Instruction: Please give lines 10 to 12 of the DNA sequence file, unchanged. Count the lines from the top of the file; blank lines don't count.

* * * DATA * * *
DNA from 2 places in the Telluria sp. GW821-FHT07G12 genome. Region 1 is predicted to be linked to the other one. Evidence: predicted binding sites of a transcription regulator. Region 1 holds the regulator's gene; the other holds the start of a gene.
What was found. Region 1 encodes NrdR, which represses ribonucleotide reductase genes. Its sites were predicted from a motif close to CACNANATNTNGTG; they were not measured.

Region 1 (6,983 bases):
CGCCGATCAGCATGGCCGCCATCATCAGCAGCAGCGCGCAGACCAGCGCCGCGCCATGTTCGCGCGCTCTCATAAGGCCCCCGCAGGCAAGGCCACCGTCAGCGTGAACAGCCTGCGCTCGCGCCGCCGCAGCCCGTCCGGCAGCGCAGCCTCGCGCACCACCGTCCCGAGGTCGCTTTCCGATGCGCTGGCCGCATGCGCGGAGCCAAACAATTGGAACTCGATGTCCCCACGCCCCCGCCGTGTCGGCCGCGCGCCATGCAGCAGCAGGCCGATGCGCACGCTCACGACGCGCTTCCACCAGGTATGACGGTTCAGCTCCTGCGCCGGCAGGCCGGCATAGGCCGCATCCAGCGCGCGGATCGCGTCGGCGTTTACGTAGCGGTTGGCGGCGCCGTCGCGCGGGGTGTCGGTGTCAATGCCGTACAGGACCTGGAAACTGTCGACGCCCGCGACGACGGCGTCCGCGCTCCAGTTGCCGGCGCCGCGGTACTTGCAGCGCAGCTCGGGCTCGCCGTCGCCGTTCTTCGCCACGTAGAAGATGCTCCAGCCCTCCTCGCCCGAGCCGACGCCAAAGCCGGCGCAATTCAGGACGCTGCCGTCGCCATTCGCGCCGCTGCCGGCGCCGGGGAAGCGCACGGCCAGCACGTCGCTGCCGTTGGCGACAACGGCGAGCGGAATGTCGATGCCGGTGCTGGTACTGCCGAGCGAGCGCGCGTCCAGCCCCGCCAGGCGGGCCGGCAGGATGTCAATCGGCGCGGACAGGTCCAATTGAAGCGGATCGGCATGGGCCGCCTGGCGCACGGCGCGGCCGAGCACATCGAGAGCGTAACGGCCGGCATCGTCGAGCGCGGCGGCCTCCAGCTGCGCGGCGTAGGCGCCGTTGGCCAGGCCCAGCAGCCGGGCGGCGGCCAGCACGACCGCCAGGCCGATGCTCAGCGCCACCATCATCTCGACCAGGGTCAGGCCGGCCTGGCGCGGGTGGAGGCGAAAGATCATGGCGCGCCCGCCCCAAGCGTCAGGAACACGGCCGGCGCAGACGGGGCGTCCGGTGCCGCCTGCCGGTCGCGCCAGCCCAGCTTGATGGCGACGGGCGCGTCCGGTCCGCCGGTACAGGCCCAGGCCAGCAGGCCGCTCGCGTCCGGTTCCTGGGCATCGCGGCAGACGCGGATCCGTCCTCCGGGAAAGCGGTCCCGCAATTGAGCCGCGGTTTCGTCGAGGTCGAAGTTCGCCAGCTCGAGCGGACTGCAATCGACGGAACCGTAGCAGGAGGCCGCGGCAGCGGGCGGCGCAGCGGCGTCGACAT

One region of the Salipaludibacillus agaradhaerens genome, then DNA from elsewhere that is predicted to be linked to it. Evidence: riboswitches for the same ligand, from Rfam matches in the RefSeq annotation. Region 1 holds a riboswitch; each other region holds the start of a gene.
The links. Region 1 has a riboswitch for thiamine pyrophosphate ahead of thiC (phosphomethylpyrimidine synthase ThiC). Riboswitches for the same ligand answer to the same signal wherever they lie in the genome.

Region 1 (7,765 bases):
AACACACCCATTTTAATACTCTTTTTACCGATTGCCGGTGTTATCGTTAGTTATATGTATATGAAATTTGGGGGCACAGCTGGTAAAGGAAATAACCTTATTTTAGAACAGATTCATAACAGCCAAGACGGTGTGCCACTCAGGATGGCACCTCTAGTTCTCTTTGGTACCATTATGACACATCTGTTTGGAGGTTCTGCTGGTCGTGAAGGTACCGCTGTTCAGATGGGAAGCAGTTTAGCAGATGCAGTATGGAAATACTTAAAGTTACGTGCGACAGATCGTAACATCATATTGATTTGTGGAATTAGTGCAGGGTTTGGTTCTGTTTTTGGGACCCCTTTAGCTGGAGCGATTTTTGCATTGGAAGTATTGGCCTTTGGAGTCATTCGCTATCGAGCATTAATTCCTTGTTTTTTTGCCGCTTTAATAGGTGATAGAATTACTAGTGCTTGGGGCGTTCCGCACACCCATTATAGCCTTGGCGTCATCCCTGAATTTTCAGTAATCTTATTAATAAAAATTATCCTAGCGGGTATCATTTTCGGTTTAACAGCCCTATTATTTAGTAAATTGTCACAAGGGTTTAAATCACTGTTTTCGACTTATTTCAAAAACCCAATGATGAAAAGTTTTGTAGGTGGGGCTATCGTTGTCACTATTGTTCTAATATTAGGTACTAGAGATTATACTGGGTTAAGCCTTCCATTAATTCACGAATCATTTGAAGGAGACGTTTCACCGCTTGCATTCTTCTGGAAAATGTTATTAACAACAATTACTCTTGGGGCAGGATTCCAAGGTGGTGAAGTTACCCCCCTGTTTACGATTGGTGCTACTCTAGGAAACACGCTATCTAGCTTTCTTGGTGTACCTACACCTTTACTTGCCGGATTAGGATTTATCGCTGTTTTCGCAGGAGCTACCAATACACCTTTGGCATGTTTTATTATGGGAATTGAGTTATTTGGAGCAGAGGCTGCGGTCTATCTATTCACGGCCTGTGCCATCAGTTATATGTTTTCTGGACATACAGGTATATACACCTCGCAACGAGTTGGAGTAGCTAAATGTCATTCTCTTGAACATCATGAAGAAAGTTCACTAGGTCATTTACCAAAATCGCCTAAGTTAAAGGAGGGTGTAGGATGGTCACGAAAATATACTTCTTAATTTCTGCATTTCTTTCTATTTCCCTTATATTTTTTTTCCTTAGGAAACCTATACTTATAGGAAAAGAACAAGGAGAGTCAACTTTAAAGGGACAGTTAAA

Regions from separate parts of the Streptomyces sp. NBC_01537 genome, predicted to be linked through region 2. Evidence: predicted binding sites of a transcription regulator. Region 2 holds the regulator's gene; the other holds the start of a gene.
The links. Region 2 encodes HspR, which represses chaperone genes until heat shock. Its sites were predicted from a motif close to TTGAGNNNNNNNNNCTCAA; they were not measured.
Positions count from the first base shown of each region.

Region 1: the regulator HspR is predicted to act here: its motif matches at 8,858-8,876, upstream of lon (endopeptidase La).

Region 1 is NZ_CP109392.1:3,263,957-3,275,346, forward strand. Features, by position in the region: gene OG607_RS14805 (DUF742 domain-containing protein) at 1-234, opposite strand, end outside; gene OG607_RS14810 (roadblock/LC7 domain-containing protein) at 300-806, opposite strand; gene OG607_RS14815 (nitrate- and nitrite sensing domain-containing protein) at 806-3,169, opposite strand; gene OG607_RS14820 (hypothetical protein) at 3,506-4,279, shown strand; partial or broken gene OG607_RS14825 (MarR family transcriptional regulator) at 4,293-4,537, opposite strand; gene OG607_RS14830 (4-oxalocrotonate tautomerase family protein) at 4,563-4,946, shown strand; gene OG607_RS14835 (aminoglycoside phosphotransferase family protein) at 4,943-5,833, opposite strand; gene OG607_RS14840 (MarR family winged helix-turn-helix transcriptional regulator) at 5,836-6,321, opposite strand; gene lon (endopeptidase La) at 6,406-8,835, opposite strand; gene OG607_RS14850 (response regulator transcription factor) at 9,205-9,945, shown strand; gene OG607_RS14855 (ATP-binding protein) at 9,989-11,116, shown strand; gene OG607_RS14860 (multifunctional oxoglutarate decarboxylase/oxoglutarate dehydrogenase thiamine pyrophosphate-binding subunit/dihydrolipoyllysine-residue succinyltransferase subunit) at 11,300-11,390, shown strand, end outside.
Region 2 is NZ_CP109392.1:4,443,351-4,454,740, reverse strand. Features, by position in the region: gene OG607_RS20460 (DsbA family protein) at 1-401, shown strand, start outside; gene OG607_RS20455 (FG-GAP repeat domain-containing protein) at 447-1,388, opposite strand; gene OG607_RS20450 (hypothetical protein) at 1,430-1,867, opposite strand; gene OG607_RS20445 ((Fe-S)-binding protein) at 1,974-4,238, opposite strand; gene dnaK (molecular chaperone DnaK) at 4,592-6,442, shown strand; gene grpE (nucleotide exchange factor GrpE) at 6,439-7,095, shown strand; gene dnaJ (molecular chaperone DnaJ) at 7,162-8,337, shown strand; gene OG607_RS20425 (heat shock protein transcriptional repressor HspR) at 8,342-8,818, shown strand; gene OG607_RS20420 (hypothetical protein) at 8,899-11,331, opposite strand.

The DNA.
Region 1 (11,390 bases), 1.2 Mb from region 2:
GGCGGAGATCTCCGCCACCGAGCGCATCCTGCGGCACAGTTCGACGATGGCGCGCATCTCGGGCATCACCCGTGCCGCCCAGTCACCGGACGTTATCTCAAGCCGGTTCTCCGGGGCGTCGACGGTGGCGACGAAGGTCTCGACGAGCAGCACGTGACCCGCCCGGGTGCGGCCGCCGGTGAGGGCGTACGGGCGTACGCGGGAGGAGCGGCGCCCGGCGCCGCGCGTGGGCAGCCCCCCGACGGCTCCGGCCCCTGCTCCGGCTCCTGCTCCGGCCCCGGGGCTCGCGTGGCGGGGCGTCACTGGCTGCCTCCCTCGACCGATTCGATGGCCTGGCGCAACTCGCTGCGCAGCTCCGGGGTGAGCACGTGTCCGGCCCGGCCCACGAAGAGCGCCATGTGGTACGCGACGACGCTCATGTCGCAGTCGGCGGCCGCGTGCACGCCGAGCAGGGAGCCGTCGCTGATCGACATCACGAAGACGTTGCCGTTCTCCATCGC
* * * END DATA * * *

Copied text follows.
The links. Region 2 encodes HspR, which represses chaperone genes until heat shock. Its sites were predicted from a motif close to TTGAGNNNNNNNNNCTCAA; they were not measured.
Positions count from the first base shown of each region.

Region 1: the regulator HspR is predicted to act here: its motif matches at 8,858-8,876, upstream of lon (endopeptidase La).